Cleveland Browns wide receiver Odell Beckham Jr. can’t get out of his own way.
Here are Beckham’s comments in full:
“That’s how I feel. Obviously with everything that’s going on, it doesn’t make sense why we’re trying to do this. I can understand basketball was already in the playoffs. Five-on-five basketball in an arena is going to be more intense than regular-season games. Hooping is different than playing an eleven-on-eleven contact sport where there’s 80 people in a locker room. We’re not ready for football season. So why are we trying to push forward? It’s obviously for their money. And that bothers me because there’s always been this—and I hate saying it like that—but the owners’ [attitude is], Oh we own you guys, and just kind of that unfairness going on that they don’t see us as human. I just feel like the season shouldn’t happen and I’m prepared for it to not happen and I wouldn’t mind not having it.”
In Beckham’s defense, the interview with Florsheim and the WSJ took place before the NFL-NFLPA agreement on July 24, which includes increased COVID-19 precautions.
However, Beckham’s comments are absurd regardless of when the WSJ decided to publish the Q&A.
The NFL is notorious for figuring out how to play in the 11th hour.
It’s unclear why the WSJ decided to publish Beckham’s Q&A nearly two weeks after the initial interview because the NFL’s circumstances changed.
Beckham, 27, also reported for training camp on July 28.
It appears he isn’t opting out of the 2020 season, but the league has not set an opt-out deadline yet.
So far, Browns offensive linemen Drew Forbes and Drake Dorbeck are the only two players on the team to opt out of the 2020 season.
As of Monday night, three Browns players have been placed on the reserve/COVID-19 list: running back Dontrell Hilliard, safety Jovante Moffatt and punter Jamie Gillan.
Beckham is right that billions of dollars are at stake, but there is an important distinction to make about NFL owners: They own equity in a team, not the players they pay millions of dollars to each year.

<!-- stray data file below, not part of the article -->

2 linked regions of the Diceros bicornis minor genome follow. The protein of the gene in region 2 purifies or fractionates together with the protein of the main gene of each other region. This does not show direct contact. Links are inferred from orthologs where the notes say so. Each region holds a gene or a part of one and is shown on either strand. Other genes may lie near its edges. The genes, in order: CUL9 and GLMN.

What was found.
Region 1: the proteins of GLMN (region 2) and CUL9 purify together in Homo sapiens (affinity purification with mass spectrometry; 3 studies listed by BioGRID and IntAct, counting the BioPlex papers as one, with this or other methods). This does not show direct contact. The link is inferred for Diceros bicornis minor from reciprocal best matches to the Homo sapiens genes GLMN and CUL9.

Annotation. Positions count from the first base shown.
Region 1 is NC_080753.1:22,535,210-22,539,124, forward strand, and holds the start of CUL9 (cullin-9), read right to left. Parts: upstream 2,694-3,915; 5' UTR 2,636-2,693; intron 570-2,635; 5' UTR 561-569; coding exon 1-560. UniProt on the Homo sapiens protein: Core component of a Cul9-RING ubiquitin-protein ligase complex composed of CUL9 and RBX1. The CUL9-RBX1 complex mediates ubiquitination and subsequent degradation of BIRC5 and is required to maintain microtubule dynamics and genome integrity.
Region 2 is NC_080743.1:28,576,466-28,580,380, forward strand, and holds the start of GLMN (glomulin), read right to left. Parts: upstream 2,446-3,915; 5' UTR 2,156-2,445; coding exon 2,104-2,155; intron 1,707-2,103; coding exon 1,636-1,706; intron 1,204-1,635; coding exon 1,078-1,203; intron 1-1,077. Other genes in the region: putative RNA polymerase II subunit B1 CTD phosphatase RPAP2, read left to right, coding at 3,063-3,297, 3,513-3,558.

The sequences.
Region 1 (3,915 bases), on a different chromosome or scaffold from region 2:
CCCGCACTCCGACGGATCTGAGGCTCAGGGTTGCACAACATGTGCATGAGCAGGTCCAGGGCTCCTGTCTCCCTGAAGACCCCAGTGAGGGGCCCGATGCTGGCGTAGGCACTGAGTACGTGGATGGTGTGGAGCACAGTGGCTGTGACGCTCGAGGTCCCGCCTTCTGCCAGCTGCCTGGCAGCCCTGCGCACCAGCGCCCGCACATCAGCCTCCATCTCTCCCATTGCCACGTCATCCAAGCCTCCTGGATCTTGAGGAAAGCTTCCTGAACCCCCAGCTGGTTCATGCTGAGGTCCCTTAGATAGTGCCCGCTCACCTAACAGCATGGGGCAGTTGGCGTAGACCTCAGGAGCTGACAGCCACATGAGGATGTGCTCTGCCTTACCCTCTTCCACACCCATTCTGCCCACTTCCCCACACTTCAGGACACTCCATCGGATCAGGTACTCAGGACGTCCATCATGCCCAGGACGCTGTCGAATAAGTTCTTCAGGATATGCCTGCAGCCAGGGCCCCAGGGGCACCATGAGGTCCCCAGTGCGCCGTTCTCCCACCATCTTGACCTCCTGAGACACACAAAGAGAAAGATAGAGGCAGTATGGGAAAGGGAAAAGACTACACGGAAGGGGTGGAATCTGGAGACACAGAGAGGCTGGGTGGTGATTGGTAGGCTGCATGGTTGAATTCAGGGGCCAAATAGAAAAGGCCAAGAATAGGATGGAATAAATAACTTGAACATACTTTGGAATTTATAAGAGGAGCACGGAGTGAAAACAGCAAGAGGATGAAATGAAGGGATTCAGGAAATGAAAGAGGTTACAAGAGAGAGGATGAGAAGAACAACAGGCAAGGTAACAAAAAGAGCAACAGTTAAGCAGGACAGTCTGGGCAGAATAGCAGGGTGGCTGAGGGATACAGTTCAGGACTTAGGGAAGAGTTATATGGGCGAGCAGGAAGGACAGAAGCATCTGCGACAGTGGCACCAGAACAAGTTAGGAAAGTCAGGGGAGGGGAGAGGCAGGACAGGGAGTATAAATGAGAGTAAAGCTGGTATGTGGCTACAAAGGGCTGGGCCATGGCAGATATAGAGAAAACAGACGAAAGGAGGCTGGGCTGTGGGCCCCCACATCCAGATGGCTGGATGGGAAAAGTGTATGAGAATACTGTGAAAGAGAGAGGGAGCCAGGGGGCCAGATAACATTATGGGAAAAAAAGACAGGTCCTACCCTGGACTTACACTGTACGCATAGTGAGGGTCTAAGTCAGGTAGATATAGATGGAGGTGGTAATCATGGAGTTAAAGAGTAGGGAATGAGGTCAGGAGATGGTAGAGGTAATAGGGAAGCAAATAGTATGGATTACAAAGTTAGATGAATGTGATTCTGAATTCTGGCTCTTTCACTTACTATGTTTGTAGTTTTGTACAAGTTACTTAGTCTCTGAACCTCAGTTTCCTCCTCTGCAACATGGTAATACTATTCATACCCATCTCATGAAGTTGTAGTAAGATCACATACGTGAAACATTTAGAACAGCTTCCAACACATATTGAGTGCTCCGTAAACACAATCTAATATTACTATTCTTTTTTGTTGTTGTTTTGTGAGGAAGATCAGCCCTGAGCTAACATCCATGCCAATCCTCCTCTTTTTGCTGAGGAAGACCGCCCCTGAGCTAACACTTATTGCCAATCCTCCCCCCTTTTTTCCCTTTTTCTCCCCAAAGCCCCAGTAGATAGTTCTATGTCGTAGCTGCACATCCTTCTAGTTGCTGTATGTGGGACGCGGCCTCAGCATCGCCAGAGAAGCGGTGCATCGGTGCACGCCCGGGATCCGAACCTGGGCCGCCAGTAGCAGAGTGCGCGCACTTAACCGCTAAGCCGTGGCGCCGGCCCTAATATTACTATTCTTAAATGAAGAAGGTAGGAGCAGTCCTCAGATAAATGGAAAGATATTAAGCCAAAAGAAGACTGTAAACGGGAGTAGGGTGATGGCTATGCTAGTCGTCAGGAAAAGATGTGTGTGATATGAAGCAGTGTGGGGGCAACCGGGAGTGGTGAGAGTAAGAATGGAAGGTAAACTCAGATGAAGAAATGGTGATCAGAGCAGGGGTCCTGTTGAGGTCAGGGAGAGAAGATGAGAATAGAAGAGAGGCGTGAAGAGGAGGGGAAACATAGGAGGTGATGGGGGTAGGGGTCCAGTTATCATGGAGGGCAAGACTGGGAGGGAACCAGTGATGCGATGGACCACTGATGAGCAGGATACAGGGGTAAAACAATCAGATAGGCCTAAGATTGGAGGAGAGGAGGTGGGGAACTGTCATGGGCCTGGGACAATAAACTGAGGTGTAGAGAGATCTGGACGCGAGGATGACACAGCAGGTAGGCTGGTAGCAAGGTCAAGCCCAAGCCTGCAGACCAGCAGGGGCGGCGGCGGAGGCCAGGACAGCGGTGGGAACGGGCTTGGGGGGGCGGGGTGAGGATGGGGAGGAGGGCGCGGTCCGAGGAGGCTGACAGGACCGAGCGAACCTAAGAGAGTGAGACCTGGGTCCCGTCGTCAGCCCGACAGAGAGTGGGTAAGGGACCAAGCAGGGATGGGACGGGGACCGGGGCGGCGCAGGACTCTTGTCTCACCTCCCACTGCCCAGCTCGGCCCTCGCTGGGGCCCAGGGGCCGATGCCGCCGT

OBJ is due to make an average salary of $18 million per year through the 2023 season.
If Beckham believes he’s included in the group of players not considered “human” by owners, what should anyone who makes less than OBJ be considered? Pond scum?
Also, if Beckham was or is truly concerned about players’ health pertaining to coronavirus, how does he explain his attendance at a pool party earlier this summer with dozens of people?
It’s clear the video was below was taken this summer too because OBJ is sporting his blond hair again.
It’s not the first time this offseason Beckham has spoken out about playing amid the pandemic.
In July, Beckham participated in a roundtable discussion called “The Bigger Picture” with New England Patriots quarterback Cam Newton, Atlanta Falcons running back Todd Gurley and former NFL wide receiver Victor Cruz.
Perhaps Beckham is more concerned about his personal brand after he seized his five-year, $90 million contract with the New York Giants in 2018.
Beckham has failed to understand what many athletes fail to realize: Their athletic excellence is their brand.
Despite many people’s concerns about what the 2020 NFL season looks like amid the pandemic, the sportsbook BetOnline AG lists Super Bowl 55 as likely to happen on Feb. 7, 2021.
Will the Super Bowl take place on February 7th, 2021?
It means a $200 wager on “yes” would win $100, while a $100 wager on “no” would win $150.
The NFL could shorten its season, but it’s likely on-field play will happen in some capacity.
Here are some facts and what Beckham should spend his energy focusing on:
- For as many headlines as Beckham’s production or lack thereof make, his teams have a 9-17 record in games where he has at least 100 yards receiving.
- Beckham lost in his lone postseason appearance when the Giants suffered a 38-13 loss to the Green Bay Packers in January 2017.
- The Browns haven’t made the playoffs since the 2002 season, which is the longest active playoff drought in North American professional team sports (MLB, NBA, NFL and NHL).
The Browns will continue to employ Beckham as long as his on-field production exceeds any problems he brings to the table.
We’ll see whether Beckham chooses to continue to toe that line.